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Diabetes Demands a Triad of Treatments

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Oral Drugs continued...

Metformin is also contraindicated in patients with liver dysfunction. "It should be used only in healthy patients, and it's not for the elderly," Misbin says.

Precose is less effective but usually safer to use than Metformin, he points out. Precose's one major side effect is flatulence. Precose stops, or delays, absorption of carbohydrates and in doing so delivers glucose and other carbohydrates, which cause gas, Santiago explains. "Flatulence can occur when the drug is used at high doses, but this can be reduced by beginning the drug at a low dose and going up... a 'start-low, go-slow' approach."

Product labeling recommends that doctors start patients on lower doses to combat the flatulence problem.

"Although the lowest effective dose is 25 milligrams three times a day with meals, some physicians are starting patients on just 25 mg daily to minimize this side effect," Misbin says.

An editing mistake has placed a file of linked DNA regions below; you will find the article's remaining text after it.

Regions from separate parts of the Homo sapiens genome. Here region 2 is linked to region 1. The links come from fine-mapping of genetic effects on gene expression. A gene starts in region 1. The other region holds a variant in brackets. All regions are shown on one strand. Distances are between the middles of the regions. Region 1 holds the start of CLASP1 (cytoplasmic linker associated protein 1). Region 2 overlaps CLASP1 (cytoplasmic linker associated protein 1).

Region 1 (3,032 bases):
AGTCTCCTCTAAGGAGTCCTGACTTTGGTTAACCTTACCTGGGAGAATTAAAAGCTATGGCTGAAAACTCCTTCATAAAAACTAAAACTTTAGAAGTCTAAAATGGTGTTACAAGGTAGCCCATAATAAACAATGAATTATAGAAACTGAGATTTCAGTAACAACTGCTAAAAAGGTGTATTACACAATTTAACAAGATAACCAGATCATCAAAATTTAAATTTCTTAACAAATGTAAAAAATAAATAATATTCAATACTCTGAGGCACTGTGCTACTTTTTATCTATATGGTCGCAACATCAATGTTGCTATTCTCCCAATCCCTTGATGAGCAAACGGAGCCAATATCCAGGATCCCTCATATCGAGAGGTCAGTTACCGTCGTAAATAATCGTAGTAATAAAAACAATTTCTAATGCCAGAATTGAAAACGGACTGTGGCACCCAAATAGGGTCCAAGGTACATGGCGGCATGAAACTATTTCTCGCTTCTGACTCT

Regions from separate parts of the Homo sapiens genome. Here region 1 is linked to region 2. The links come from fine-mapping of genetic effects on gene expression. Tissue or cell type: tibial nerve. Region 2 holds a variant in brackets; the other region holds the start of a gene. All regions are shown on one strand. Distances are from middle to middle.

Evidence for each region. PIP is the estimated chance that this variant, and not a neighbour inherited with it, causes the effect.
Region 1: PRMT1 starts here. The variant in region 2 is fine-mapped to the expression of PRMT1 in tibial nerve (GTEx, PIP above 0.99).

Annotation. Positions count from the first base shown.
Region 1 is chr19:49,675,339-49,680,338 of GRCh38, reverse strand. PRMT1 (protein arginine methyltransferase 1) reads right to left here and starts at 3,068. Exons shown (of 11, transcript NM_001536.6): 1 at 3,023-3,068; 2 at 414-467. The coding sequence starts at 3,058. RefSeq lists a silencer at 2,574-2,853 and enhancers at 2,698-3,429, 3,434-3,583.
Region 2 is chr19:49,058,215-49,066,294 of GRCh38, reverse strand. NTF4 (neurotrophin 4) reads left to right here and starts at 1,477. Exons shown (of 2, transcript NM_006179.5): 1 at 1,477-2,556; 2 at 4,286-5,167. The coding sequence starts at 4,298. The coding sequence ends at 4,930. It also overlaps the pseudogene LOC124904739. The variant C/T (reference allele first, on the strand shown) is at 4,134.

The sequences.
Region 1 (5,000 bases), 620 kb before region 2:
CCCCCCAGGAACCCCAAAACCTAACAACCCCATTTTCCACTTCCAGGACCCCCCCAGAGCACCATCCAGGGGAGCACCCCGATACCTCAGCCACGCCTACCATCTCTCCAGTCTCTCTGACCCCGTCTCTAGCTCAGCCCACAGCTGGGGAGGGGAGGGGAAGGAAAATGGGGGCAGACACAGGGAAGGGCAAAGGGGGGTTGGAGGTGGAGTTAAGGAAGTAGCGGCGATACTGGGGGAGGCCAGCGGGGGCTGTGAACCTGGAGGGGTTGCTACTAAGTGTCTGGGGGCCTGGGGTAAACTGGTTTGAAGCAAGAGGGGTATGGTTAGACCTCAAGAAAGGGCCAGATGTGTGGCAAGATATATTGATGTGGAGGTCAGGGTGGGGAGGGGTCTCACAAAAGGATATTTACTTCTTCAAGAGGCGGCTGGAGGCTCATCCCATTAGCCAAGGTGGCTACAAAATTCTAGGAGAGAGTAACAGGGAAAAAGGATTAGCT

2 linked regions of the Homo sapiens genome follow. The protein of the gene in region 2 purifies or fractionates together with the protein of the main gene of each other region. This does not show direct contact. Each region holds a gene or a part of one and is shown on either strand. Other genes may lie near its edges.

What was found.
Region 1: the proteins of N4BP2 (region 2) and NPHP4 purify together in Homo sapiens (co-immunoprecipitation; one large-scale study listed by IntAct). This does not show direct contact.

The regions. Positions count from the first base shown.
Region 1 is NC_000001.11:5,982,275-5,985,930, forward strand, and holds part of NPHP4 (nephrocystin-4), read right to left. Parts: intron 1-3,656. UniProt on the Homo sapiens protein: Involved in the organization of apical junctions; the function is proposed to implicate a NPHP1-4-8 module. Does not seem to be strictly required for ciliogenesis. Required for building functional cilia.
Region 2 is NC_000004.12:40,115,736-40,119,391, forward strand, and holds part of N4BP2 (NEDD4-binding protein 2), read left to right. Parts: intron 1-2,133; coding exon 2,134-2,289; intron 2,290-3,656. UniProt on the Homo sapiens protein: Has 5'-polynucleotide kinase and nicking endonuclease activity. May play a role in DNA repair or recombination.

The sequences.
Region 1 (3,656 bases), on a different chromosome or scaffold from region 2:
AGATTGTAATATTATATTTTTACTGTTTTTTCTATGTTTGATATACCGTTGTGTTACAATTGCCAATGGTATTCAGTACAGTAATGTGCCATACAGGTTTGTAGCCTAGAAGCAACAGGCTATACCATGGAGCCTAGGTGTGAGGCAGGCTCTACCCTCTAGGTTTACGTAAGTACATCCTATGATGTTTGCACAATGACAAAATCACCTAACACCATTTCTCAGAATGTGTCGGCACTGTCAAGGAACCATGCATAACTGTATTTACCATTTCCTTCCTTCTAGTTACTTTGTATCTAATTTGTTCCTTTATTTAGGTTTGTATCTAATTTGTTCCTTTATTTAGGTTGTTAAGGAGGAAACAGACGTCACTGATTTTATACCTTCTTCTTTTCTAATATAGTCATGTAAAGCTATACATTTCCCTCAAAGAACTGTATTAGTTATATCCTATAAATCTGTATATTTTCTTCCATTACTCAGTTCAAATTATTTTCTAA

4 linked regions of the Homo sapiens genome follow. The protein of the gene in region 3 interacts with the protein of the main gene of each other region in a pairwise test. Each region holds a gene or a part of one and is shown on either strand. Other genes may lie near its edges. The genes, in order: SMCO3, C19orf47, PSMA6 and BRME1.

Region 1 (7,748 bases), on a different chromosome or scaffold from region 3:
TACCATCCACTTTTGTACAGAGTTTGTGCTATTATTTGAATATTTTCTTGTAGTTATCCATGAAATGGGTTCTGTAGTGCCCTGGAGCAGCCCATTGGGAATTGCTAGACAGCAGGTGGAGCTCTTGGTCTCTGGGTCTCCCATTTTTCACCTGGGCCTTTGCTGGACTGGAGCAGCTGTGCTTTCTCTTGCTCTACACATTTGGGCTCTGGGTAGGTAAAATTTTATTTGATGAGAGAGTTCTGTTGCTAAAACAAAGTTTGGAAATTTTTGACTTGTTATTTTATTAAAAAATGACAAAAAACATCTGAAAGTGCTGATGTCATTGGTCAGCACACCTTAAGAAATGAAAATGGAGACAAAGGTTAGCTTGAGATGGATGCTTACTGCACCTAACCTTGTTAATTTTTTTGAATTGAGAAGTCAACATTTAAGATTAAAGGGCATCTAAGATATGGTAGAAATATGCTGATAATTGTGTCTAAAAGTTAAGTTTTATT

The newest drug, Rezulin, was well-tolerated in clinical studies. The most commonly reported side effects were infection, pain and headache, but these occurred at rates comparable to those in the placebo-treated patients. The drug should be prescribed with caution in patients with advanced heart failure or liver disease.

Some diabetes experts report that when it comes to prescribing initial therapy for Type II diabetics, some doctors tend to follow a "treatment of laziness" -- for example, prescribing SFUs if they perceive difficulties in the patient's ability to change dietary habits or lifestyle.

"Sometimes, patients with diabetes are treated with drugs when it's not really necessary," Misbin says. "Oral pills should be used in Type II diabetes only when diet and exercise are not effective. It's very common for overweight patients who lose weight to lower their own blood sugar levels and come off the medicines. The problem is that it's very difficult to get patients to lose weight."

So, the bottom line in diabetes control still hinges on patients' ability to manage the disease themselves. "I don't know of a chronic disease in which the person who suffers from it is so responsible for its management," says ADA president Cryer. "The patient has to become an expert regarding their own diabetes."

Although drug treatment makes a difference to many diabetics and their quality of life, Cryer adds that current diabetes treatments are still "not ideal." He hopes that continuing research will someday find the answer to the diabetes dilemma.

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